The Shaw Prize in Astronomy 2021 is shared equally by Victoria M. Kaspi, Professor of Physics, Director of McGill Space Institute and member of the Center for Research in Astrophysics of Quebec (CRAQ), and Chryssa Kouveliotou, Professor and Chair, Department of Physics at George Washington University, for their contributions to our understanding of magnetars, a class of highly magnetised neutron stars that are linked to a wide range of spectacular, transient astrophysical phenomena. This prestigious award is one way in which the Shaw Prize Foundation seeks to promote astronomy.
Through the development of new and precise observational techniques, Victoria M. Kaspi and Chryssa Kouvelioto confirmed the existence of neutron stars with ultra-strong magnetic fields and characterised their physical properties. Their work has established magnetars as a new and important class of astrophysical objects.
Neutron stars are the ultra-compact remnants of stellar explosions. Most are rapidly rotating with periods of milli-seconds to seconds and emit powerful beams of electromagnetic radiation (observed as pulsars). As such they are accurate ‘cosmic clocks’ that enable tests of fundamental physics in the presence of a gravitational field many billion times stronger than Earth’s. Reflecting their importance, the Nobel Prize in Physics has been awarded twice for work on pulsars (in 1974 and 1993).
Pulsars also have strong magnetic fields, since the magnetic field lines in the progenitor star are ‘frozen in’ in the stellar remnant as it collapses to become a neutron star. These magnetic fields funnel jets of particles along the magnetic poles, but classical radio pulsars are powered mainly by rotational energy and slowly spin down over their lifetimes.
The research carried out by Kaspi and Kouveliotou was motivated by the theoretical prediction that neutron stars with extreme magnetic fields up to a thousand times stronger than those in regular pulsars could form if dynamo action were efficient during the first few seconds after gravitational collapse in the core of the supernova. Such objects (termed magnetars) would be powered by their large reservoirs of magnetic energy, rather than by rotation, and were predicted to produce highly energetic bursts of gamma-rays through the generation of highly energetic ionised particle pairs at their centres.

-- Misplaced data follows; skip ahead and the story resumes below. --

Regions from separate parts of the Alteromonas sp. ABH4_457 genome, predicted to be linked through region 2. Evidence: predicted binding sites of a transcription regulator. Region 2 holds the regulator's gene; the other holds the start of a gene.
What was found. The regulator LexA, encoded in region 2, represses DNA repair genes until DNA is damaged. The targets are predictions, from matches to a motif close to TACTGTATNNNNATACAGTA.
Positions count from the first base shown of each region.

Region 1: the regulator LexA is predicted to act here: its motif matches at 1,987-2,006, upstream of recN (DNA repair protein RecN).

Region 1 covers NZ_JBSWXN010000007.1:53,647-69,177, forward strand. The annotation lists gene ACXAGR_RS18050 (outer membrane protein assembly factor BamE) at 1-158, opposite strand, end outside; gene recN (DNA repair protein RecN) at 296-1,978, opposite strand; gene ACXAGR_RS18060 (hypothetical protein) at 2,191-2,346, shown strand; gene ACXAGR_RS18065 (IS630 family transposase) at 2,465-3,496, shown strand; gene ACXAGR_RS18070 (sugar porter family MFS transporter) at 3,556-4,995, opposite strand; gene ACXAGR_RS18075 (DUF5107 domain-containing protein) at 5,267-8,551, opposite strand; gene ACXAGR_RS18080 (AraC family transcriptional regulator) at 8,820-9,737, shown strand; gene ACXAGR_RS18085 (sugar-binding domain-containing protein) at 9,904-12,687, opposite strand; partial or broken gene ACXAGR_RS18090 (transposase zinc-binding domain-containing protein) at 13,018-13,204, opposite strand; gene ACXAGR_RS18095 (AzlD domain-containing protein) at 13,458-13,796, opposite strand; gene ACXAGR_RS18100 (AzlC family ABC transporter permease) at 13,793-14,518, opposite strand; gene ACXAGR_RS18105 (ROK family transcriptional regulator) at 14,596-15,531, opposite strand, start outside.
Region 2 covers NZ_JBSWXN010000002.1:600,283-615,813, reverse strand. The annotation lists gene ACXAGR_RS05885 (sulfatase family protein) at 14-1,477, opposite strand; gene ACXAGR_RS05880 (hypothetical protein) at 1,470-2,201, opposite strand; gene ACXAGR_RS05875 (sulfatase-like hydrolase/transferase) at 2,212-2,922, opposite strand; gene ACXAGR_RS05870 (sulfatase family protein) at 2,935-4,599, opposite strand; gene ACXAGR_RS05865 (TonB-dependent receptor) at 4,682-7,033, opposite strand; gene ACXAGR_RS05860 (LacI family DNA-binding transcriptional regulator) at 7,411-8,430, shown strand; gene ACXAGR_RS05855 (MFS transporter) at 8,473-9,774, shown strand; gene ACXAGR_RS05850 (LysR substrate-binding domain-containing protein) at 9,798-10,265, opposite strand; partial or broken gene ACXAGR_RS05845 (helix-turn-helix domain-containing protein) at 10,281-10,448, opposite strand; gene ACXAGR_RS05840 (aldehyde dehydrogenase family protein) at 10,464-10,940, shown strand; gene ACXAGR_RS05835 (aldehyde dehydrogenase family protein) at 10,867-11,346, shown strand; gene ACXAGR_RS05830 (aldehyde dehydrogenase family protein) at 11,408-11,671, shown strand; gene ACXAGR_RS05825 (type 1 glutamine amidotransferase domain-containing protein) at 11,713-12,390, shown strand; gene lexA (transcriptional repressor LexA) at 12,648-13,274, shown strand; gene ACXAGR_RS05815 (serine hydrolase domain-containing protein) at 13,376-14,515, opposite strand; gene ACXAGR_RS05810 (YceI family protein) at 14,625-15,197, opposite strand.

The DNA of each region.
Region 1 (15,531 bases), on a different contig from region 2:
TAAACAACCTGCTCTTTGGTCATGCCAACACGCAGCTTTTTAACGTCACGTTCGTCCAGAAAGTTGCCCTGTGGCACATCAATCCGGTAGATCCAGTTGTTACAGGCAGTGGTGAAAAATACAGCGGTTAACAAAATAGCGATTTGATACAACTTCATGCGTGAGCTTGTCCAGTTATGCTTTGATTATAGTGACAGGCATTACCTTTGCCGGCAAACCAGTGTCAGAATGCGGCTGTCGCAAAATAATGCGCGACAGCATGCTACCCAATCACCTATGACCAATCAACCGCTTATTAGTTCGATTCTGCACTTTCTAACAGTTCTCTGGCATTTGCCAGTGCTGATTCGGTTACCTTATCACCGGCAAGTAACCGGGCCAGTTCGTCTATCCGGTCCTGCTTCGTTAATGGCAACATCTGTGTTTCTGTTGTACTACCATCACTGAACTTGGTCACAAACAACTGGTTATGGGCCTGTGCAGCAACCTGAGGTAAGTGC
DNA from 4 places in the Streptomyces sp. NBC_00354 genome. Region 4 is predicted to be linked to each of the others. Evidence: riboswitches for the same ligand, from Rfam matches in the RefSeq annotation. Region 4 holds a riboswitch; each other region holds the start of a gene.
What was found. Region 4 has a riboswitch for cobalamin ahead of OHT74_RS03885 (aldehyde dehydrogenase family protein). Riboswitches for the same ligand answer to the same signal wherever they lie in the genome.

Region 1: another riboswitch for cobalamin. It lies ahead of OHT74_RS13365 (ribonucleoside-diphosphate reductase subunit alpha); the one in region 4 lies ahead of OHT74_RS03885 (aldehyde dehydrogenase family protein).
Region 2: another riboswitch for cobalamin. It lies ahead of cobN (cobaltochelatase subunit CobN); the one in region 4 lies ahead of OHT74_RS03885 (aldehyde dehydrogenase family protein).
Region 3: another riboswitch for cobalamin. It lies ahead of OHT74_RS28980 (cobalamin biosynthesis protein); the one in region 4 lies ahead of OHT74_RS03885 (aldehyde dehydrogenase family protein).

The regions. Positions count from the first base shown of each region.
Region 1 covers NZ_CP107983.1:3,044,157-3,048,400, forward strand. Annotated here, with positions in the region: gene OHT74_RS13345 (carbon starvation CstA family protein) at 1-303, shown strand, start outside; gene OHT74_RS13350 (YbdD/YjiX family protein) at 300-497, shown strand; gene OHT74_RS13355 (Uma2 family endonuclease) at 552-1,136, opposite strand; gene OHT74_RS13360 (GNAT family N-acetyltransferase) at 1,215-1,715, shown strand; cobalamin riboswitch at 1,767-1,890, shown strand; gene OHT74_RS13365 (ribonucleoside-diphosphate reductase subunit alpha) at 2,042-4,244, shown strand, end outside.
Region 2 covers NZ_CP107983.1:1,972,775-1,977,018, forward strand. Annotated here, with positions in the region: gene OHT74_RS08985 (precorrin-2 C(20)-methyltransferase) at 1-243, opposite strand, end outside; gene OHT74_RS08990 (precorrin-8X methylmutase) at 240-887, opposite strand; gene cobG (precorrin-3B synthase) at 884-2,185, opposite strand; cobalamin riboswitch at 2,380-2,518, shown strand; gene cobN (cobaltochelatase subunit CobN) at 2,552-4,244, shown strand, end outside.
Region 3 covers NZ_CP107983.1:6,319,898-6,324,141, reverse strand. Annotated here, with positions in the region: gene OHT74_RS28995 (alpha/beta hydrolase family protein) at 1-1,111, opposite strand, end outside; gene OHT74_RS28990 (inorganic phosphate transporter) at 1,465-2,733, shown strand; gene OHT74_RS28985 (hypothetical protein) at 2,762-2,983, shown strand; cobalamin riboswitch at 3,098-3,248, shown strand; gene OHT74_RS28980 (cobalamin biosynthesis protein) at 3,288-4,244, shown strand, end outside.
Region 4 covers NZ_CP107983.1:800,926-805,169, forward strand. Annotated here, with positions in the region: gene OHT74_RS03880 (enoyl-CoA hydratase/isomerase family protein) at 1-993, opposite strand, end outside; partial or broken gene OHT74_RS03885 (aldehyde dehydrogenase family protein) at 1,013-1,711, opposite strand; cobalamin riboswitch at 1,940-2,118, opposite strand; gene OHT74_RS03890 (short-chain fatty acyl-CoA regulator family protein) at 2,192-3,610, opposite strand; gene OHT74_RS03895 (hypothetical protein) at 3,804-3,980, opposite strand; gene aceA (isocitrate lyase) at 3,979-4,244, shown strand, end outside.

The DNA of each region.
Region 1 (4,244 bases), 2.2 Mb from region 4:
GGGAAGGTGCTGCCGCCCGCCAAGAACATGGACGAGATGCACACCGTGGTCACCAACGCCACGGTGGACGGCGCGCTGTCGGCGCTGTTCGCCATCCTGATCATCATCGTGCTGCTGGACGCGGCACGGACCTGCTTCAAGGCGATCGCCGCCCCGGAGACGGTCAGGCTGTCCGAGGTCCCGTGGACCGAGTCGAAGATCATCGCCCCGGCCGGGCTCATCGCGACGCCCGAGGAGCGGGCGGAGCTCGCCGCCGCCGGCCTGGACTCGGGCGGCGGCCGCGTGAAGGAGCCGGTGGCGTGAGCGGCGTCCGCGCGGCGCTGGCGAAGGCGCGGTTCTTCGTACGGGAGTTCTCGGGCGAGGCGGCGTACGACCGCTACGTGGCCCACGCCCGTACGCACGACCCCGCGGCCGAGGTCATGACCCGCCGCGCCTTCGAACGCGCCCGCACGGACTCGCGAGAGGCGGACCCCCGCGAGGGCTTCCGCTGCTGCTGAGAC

From observations of a class of X-ray/gamma-ray sources called “soft gamma-ray repeaters” (SGRs) Chryssa Kouveliotou and her colleagues in 1998–99 established the existence of magnetars and provided a stunning confirmation of the magnetar model. Victoria Kaspi showed that a second class of rare X-ray emitting pulsars, the anomalous X-ray pulsars (AXPs), were also magnetars. She has also made fundamental contributions to the characterisation of magnetars as a population, through the elucidation of their physical properties and their relationship to the classical radio pulsars. Her work has cemented the recognition of magnetars as a distinct source class.
Today, magnetars are routinely invoked to explain the physics underlying a diverse range of astrophysical transients including gamma-ray bursts, superluminous supernovae and nascent neutron stars. Magnetars probe extreme physical conditions inaccessible on Earth, such as strong gravity, ultra-nuclear densities and the strongest magnetic fields in the Universe. In this high energy environment particle-antiparticle pairs are created from the vacuum, and unique tests of general relativity and quantum electrodynamics become possible.
About the Shaw Prize
The Shaw Prize is an international award to honour individuals who are currently active in their respective fields and who have recently achieved distinguished and significant advances, who have made outstanding contributions in academic and scientific research or applications, or who in other domains have achieved excellence. The award is dedicated to furthering societal progress, enhancing quality of life, and enriching humanity’s spiritual civilization.
Preference is given to individuals whose significant works were recently achieved and who are currently active in their respective fields.
The Shaw Prize consists of three annual awards: the Prize in Astronomy, the Prize in Life Science and Medicine, and the Prize in Mathematical Sciences. Each prize carries a monetary award of one million two hundred thousand US dollars.
The Shaw Prize, established under the auspices of Mr Run Run Shaw in November 2002, is managed and administered by The Shaw Prize Foundation based in Hong Kong.
Centre de recherche en astrophysique du Québec